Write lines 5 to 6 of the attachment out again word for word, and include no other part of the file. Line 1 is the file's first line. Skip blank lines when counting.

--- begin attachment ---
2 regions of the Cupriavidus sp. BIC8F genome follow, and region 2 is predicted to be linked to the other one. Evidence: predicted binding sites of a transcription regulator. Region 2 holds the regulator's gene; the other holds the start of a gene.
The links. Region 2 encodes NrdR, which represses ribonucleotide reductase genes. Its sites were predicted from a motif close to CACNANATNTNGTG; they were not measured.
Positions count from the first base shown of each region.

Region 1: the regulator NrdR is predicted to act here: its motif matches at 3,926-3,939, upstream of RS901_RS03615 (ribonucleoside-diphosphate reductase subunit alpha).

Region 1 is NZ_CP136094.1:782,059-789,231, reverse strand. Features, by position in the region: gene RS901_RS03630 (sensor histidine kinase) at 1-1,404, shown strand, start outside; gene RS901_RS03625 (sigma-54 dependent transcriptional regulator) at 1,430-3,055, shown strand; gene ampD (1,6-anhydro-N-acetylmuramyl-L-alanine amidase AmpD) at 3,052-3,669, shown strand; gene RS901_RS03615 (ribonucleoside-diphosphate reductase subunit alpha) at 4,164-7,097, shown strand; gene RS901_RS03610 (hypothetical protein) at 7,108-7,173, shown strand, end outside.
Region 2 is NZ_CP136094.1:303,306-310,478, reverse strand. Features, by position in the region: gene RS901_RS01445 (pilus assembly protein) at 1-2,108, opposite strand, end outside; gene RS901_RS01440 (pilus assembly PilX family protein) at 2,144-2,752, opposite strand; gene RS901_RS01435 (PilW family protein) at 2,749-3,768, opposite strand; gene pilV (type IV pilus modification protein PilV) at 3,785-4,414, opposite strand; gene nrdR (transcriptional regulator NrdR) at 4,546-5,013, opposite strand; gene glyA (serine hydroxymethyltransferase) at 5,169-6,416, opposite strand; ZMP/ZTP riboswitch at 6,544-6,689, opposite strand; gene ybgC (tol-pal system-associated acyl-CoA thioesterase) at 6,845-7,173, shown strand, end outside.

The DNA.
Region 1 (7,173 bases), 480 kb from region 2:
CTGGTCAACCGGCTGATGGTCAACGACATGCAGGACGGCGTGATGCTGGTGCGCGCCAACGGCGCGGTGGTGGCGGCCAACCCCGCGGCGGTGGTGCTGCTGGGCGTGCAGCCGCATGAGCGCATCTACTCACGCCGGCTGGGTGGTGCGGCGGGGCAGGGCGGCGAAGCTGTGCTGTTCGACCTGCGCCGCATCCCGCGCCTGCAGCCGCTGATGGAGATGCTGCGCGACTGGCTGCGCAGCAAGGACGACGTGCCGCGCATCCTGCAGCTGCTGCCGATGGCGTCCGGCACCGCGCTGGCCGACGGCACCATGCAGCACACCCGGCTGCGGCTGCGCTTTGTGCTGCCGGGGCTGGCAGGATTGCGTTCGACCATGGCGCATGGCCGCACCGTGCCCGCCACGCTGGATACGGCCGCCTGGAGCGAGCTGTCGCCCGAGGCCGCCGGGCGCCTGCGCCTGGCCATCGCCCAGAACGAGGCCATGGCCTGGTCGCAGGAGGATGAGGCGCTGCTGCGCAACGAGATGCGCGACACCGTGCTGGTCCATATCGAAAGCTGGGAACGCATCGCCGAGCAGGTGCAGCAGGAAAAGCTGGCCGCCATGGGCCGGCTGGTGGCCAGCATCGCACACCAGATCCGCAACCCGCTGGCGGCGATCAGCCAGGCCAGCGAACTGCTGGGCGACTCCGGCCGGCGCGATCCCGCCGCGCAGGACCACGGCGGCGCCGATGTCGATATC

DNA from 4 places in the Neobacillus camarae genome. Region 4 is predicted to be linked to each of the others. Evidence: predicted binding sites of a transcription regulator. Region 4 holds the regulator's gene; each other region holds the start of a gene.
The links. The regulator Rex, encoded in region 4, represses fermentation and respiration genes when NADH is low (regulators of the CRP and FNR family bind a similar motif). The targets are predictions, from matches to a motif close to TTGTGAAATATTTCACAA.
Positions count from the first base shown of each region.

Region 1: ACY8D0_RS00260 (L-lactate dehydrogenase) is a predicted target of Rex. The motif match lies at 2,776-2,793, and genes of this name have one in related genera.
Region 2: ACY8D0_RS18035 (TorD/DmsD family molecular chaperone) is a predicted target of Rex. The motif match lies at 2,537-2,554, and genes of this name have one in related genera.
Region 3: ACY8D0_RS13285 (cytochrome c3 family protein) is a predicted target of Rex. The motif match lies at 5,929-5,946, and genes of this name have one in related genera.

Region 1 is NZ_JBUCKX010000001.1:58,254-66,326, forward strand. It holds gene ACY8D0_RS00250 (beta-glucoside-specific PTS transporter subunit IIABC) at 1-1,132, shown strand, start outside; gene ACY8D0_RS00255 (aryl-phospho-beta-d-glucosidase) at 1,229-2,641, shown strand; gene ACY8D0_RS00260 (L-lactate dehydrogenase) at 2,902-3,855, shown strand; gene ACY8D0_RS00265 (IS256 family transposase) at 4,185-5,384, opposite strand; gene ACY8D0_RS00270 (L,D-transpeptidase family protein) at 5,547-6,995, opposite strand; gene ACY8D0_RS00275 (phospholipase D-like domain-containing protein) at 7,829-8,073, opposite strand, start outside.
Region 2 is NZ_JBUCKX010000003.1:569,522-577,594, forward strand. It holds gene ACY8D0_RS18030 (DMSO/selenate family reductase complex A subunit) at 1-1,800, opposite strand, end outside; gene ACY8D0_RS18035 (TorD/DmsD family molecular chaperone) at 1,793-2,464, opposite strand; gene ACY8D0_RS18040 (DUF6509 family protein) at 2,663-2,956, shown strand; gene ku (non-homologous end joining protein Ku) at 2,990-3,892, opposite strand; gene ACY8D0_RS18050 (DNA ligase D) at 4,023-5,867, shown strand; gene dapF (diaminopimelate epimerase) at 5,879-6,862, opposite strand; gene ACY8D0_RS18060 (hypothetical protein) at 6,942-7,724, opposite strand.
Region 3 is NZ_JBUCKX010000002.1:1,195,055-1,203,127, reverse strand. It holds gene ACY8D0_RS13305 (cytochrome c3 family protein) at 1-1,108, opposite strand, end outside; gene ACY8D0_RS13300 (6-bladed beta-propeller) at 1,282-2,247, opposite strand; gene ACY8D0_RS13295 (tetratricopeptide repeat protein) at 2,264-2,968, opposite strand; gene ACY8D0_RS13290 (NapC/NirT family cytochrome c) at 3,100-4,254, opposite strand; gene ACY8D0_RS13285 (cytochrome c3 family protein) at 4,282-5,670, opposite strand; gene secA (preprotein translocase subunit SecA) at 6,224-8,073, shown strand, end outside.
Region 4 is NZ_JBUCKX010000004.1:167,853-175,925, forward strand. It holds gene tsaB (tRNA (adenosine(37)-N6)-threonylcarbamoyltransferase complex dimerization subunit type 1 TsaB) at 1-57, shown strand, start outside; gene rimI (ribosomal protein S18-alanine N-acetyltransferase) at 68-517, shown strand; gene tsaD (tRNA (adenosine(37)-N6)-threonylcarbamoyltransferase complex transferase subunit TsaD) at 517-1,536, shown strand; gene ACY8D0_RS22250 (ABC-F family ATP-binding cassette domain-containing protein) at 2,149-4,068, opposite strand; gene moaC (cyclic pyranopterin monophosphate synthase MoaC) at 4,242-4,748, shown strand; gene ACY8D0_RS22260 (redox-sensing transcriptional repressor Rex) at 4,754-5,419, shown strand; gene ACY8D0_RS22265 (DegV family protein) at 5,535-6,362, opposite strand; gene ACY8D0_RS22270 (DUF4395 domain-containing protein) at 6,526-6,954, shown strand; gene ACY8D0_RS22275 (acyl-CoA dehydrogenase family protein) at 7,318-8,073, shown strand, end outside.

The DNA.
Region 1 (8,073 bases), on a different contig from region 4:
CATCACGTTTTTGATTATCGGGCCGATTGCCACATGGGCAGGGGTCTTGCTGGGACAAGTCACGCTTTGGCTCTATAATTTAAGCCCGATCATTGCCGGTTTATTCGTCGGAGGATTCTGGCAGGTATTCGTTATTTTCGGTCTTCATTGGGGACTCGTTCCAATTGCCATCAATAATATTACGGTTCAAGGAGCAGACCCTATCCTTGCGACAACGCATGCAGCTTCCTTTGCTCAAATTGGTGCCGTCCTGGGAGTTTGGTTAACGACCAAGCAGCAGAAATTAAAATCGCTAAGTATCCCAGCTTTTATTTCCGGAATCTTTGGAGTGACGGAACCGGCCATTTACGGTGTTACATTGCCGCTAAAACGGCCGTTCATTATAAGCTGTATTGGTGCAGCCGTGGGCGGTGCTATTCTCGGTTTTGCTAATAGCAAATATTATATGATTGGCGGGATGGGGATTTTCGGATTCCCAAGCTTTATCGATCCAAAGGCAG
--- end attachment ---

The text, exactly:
Region 1 is NZ_CP136094.1:782,059-789,231, reverse strand. Features, by position in the region: gene RS901_RS03630 (sensor histidine kinase) at 1-1,404, shown strand, start outside; gene RS901_RS03625 (sigma-54 dependent transcriptional regulator) at 1,430-3,055, shown strand; gene ampD (1,6-anhydro-N-acetylmuramyl-L-alanine amidase AmpD) at 3,052-3,669, shown strand; gene RS901_RS03615 (ribonucleoside-diphosphate reductase subunit alpha) at 4,164-7,097, shown strand; gene RS901_RS03610 (hypothetical protein) at 7,108-7,173, shown strand, end outside.
Region 2 is NZ_CP136094.1:303,306-310,478, reverse strand. Features, by position in the region: gene RS901_RS01445 (pilus assembly protein) at 1-2,108, opposite strand, end outside; gene RS901_RS01440 (pilus assembly PilX family protein) at 2,144-2,752, opposite strand; gene RS901_RS01435 (PilW family protein) at 2,749-3,768, opposite strand; gene pilV (type IV pilus modification protein PilV) at 3,785-4,414, opposite strand; gene nrdR (transcriptional regulator NrdR) at 4,546-5,013, opposite strand; gene glyA (serine hydroxymethyltransferase) at 5,169-6,416, opposite strand; ZMP/ZTP riboswitch at 6,544-6,689, opposite strand; gene ybgC (tol-pal system-associated acyl-CoA thioesterase) at 6,845-7,173, shown strand, end outside.